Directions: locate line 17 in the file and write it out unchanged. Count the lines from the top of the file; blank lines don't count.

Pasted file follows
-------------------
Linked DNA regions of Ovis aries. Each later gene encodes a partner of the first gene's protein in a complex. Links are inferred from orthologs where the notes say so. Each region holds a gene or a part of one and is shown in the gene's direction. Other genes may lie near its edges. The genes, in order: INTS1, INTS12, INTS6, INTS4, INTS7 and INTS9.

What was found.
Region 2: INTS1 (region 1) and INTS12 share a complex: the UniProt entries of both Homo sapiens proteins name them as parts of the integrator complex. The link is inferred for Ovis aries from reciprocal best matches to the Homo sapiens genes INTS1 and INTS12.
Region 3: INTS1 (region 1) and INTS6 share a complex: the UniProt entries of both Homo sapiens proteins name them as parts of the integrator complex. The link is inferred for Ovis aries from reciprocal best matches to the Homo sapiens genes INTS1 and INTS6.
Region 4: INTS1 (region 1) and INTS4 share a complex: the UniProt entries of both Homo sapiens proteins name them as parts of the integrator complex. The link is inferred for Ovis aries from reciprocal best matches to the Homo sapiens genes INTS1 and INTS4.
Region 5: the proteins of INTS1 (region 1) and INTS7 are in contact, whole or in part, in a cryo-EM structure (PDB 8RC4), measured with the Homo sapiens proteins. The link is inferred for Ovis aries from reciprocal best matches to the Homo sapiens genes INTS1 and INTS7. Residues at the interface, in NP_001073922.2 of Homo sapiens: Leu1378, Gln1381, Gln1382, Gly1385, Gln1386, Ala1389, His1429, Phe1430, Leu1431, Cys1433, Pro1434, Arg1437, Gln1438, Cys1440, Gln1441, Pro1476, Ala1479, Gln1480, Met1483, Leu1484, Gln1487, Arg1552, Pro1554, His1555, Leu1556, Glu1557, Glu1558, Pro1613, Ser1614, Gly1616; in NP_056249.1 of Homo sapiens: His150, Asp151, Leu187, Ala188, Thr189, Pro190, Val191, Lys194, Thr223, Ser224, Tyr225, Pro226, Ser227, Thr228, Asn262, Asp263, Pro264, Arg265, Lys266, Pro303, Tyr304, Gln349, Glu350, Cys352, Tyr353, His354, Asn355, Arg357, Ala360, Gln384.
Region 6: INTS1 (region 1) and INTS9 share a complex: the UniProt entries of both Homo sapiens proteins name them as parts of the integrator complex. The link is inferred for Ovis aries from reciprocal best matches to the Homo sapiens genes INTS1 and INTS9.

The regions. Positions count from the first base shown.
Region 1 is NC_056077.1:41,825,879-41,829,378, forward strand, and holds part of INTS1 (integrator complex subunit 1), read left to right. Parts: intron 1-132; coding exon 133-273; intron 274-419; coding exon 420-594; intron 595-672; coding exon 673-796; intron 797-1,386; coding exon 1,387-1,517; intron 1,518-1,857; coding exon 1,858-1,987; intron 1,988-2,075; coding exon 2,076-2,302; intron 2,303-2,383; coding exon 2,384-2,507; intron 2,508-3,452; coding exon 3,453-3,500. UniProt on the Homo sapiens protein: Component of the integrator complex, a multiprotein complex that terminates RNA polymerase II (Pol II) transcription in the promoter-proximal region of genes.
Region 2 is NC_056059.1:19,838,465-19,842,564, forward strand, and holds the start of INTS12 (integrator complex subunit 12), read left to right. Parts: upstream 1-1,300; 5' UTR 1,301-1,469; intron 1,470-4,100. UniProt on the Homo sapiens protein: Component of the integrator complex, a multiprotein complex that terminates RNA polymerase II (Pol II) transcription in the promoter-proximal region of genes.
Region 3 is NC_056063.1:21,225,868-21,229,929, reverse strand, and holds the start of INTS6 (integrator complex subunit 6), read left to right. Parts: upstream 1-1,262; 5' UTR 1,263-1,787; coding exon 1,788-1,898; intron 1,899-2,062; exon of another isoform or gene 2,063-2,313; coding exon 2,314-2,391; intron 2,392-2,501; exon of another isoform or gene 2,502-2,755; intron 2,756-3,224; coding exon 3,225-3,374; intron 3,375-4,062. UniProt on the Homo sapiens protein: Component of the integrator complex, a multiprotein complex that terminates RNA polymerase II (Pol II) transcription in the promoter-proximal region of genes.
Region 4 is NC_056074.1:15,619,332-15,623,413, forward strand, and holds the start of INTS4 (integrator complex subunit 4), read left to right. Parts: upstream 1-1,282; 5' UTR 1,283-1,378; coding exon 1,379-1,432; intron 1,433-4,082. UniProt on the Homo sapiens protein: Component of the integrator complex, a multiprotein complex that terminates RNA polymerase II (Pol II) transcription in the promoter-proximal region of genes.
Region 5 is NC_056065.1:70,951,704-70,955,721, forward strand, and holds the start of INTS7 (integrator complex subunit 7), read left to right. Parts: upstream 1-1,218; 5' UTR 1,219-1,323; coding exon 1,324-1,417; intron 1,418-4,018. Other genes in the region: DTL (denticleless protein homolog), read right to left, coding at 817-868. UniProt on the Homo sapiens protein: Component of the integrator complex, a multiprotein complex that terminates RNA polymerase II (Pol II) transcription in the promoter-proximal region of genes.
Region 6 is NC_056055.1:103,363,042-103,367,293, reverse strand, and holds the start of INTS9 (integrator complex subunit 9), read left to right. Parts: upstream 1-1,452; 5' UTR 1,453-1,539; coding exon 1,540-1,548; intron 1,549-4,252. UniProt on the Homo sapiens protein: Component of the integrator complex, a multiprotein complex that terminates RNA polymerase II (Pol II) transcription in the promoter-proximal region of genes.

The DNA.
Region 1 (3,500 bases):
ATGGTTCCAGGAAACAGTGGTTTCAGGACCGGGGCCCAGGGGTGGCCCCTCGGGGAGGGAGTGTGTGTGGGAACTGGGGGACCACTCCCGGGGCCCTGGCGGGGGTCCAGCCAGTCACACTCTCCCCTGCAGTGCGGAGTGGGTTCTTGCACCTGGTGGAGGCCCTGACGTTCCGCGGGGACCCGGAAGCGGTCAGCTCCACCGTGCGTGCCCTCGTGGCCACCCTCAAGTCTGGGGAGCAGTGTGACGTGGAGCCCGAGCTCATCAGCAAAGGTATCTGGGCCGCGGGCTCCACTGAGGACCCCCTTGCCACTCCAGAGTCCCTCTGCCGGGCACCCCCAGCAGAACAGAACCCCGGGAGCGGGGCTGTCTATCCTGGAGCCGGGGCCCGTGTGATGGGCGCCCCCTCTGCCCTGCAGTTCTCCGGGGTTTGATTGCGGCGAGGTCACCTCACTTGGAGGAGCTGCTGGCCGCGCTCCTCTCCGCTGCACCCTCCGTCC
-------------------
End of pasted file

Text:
ATGGTTCCAGGAAACAGTGGTTTCAGGACCGGGGCCCAGGGGTGGCCCCTCGGGGAGGGAGTGTGTGTGGGAACTGGGGGACCACTCCCGGGGCCCTGGCGGGGGTCCAGCCAGTCACACTCTCCCCTGCAGTGCGGAGTGGGTTCTTGCACCTGGTGGAGGCCCTGACGTTCCGCGGGGACCCGGAAGCGGTCAGCTCCACCGTGCGTGCCCTCGTGGCCACCCTCAAGTCTGGGGAGCAGTGTGACGTGGAGCCCGAGCTCATCAGCAAAGGTATCTGGGCCGCGGGCTCCACTGAGGACCCCCTTGCCACTCCAGAGTCCCTCTGCCGGGCACCCCCAGCAGAACAGAACCCCGGGAGCGGGGCTGTCTATCCTGGAGCCGGGGCCCGTGTGATGGGCGCCCCCTCTGCCCTGCAGTTCTCCGGGGTTTGATTGCGGCGAGGTCACCTCACTTGGAGGAGCTGCTGGCCGCGCTCCTCTCCGCTGCACCCTCCGTCC